Shohat Forced to Withdraw Bill After Rebellion in Labor Ranks
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Shohat Forced to Withdraw Bill After Rebellion in Labor Ranks

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The Rabin government suffered yet another indignity this week as the Knesset hunkered down Thursday evening for the traditional long last night of the fiscal year to vote on the 1995 budget bill.

The difficulties facing the governing coalition surfaced when Finance Minister Avraham Shohat announced to the Knesset that he was withdrawing the “Economic Arrangements Bill” — a measure that always accompanies the budget bill — because of a stubborn rebellion within Labor ranks.

The leader of the rebellion was none other than the chairman of the Labor coalition, Knesset member Eli Dayan — and he announced his resignation as coalition chairman in light of his actions.

The issue was education. Dayan, together with Knesset member Rafael Edri and several other Laborites, is demanding that the new budget package provide for a longer school day — lasting until 3 p.m. or 4 p.m. — for children living in development towns and other depressed areas.

Currently, school ends at midday for most of the country’s pupils, though Orthodox schools maintain longer hours in order to provide both religious and secular subjects.

“This government has brought about a revolution in education,” Dayan declared Thursday, citing major budget raises for education over the past two years.

“The long school day would clinch the revolution,” he added. “It would immeasurably help raise standards where they need raising most.”

But Shohat firmly opposed Dayan’s scheme.


By way of compromise, Dayan proposed that the coalition support an amendment to the Economic Arrangements Bill that would enact the long school day in principle — with details to be announced before Sept. 1, 1995, the start of the next school year.

But Shohat, anxious to protect the government’s economic resources, flatly rejected even that proposal, and angrily stormed into the Knesset plenary session to announce the withdrawal of the bill. This left Dayan and his group without a measure onto which to attach their amendment, which the opposition parties were enthusiastically waiting to support.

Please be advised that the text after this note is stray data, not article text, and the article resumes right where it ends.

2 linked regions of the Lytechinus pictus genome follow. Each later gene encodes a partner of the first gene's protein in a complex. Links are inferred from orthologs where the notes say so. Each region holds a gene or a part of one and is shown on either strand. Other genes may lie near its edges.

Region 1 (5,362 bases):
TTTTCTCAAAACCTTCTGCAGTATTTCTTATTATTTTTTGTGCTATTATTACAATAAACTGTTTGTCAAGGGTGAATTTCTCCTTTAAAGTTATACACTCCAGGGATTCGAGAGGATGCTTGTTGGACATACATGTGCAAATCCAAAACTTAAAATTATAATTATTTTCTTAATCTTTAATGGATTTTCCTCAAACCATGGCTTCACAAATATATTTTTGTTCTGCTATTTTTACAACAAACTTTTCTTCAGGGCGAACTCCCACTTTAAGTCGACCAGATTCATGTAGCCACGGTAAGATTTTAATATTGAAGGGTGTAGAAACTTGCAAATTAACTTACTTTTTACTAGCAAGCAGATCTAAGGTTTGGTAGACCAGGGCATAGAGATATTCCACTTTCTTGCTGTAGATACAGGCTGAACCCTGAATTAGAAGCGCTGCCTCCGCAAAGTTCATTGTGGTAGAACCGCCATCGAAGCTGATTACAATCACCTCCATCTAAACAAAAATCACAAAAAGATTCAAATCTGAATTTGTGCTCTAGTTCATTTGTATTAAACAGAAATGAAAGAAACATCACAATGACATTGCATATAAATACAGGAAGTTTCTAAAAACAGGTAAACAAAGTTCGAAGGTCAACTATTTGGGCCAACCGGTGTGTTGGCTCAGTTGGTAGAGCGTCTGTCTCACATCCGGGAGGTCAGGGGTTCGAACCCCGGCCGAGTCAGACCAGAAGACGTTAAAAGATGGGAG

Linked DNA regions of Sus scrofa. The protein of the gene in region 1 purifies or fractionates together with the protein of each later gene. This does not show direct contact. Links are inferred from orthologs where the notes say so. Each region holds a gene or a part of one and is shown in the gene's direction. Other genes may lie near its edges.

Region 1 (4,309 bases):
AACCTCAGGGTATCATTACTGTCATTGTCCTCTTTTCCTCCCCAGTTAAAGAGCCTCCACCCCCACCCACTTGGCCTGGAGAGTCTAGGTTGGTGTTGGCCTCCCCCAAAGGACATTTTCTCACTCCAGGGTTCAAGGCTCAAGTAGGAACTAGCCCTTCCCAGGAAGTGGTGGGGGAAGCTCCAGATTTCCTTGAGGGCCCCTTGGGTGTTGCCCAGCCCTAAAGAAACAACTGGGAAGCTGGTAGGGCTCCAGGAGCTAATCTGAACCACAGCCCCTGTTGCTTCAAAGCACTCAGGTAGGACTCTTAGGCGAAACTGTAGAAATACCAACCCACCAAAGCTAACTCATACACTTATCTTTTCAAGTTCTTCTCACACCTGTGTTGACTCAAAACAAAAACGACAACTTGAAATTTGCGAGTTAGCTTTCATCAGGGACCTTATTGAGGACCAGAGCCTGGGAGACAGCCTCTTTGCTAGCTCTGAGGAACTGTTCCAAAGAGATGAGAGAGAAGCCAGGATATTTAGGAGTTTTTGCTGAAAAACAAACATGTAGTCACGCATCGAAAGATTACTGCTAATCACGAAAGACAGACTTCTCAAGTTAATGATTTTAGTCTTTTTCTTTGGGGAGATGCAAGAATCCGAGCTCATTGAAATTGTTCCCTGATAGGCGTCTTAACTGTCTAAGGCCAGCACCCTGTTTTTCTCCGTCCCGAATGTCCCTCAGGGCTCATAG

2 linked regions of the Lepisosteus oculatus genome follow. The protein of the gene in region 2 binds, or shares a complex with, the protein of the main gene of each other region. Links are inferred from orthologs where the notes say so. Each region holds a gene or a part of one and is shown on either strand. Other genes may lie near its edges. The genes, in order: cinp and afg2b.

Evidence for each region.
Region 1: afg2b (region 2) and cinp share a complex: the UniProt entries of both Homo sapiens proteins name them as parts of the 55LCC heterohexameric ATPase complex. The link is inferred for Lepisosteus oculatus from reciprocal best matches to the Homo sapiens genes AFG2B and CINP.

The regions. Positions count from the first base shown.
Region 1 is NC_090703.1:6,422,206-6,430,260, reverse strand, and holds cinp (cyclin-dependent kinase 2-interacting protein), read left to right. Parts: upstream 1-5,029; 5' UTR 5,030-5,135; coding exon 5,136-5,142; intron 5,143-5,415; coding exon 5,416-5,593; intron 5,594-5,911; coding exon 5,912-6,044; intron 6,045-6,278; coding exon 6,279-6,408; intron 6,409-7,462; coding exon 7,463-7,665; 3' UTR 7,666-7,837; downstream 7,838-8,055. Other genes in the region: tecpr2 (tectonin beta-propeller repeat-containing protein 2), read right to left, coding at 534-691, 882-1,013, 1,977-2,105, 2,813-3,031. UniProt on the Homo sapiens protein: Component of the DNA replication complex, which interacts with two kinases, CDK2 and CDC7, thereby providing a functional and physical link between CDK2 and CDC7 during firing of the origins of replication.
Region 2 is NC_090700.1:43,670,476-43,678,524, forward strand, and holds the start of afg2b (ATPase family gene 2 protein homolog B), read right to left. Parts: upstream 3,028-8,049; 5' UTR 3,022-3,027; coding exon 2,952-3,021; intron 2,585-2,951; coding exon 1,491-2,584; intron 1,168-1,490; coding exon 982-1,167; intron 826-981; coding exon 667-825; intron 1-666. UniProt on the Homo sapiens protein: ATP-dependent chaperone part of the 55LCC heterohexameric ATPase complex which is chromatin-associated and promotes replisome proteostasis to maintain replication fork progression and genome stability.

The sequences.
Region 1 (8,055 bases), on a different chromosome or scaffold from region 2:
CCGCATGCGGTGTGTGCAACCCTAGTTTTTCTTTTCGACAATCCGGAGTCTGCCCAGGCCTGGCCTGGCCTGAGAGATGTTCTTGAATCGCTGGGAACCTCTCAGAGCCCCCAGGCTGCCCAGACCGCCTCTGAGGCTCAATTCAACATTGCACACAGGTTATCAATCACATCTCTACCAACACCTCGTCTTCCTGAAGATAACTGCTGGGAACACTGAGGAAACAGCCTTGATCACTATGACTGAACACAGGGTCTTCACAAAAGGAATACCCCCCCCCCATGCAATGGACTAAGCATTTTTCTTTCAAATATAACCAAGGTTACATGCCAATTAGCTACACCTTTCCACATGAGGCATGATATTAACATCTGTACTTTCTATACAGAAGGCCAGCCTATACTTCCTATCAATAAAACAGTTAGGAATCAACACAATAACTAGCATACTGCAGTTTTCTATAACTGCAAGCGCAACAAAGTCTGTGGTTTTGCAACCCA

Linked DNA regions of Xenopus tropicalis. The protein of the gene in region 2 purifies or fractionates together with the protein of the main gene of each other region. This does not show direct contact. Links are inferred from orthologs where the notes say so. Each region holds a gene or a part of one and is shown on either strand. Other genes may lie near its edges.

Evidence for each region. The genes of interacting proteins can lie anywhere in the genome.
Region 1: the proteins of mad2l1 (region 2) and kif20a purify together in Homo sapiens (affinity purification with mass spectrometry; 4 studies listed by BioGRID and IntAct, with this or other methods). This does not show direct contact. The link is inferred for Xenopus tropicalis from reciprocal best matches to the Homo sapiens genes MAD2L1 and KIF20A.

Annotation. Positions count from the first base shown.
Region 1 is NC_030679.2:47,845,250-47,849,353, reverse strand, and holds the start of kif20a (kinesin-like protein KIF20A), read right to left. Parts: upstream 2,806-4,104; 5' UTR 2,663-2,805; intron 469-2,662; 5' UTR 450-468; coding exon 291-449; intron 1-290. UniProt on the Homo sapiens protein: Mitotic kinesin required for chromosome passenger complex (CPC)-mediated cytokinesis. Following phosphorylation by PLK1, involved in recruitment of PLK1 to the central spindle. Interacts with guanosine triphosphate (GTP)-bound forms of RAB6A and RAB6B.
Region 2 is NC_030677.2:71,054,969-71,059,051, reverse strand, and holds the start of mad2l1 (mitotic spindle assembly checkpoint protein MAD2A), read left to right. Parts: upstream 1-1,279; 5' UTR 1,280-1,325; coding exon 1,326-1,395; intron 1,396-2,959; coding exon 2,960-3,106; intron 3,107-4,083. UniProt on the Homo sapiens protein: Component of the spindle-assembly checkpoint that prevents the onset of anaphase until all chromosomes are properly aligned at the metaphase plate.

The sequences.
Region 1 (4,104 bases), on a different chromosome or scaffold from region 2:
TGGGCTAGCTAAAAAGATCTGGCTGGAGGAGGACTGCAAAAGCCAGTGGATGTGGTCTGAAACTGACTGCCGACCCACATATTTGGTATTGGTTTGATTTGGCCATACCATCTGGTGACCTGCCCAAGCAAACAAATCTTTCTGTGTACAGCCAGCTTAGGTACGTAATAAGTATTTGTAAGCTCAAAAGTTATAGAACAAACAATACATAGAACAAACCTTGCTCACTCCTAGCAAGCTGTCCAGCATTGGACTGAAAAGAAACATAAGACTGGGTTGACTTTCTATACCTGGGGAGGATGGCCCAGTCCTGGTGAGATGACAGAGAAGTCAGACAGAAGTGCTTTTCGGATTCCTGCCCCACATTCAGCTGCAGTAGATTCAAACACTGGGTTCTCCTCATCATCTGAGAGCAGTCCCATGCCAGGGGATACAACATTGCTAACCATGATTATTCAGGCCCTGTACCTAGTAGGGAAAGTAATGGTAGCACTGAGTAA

Knesset experts said the government has the right to introduce the Economic Arrangements Bill again after seven days have elapsed.

Constitutionally, failure to carry the bill — as opposed to a failure to pass the budget bill itself — does not require a government to resign.

Nevertheless, the finance minister’s step is unprecedented, and reflects the depths of discord within the ruling Labor Party and the worsening state of the coalition.

Some Laborites were discussing openly the idea of Rabin resigning and putting together a new Cabinet team. Likud does not have the numbers to form a government under its own leadership.

Dayan’s critics, both in the party and outside, cited Israel’s new American-style system of open primaries as the real reason for Dayan’s aggressively high-profile radicalism.

Under this system, candidates for Knesset are elected directly by party members rather than chosen by party leaders.

Many of these crities, indeed, argued that Dayan’s actions were likely to be repeated by other headline-hungry Knesset members in all the parties as the next elections, which must be held by November 1996, loom closer.

Education Minister Amnon Rubinstein, who is the leading academic authority on constitutional law, bemoaned the adoption of the primaries system “without proper public discussion.”

He said this was tantamount to a major constitutional revolution — “but a revolution for the worse,” as he described it. “The new system for electing the prime minister by direct vote was thoroughly debated in the public arena, but the primaries system was adopted almost overnight,” he said.

Dayan himself denied his motives are political, saying he would be happy for his proposal to become law without earning any political points for himself.

“Even politicians have to know when to fight for an issue of principle,” Dayan said Thursday evening, noting that the long school day was part of Labor’s 1992 election platform.

Shohat, for his part, said he does not oppose the long school day, but wants to introduce it gradually, in accordance with the capacity of schools and education authorities to adapt to it.

He said the present physical state of many schools made it simply impossible for pupils to stay in them for eight hours at a stretch at the height of the summer or the depths of the winter.

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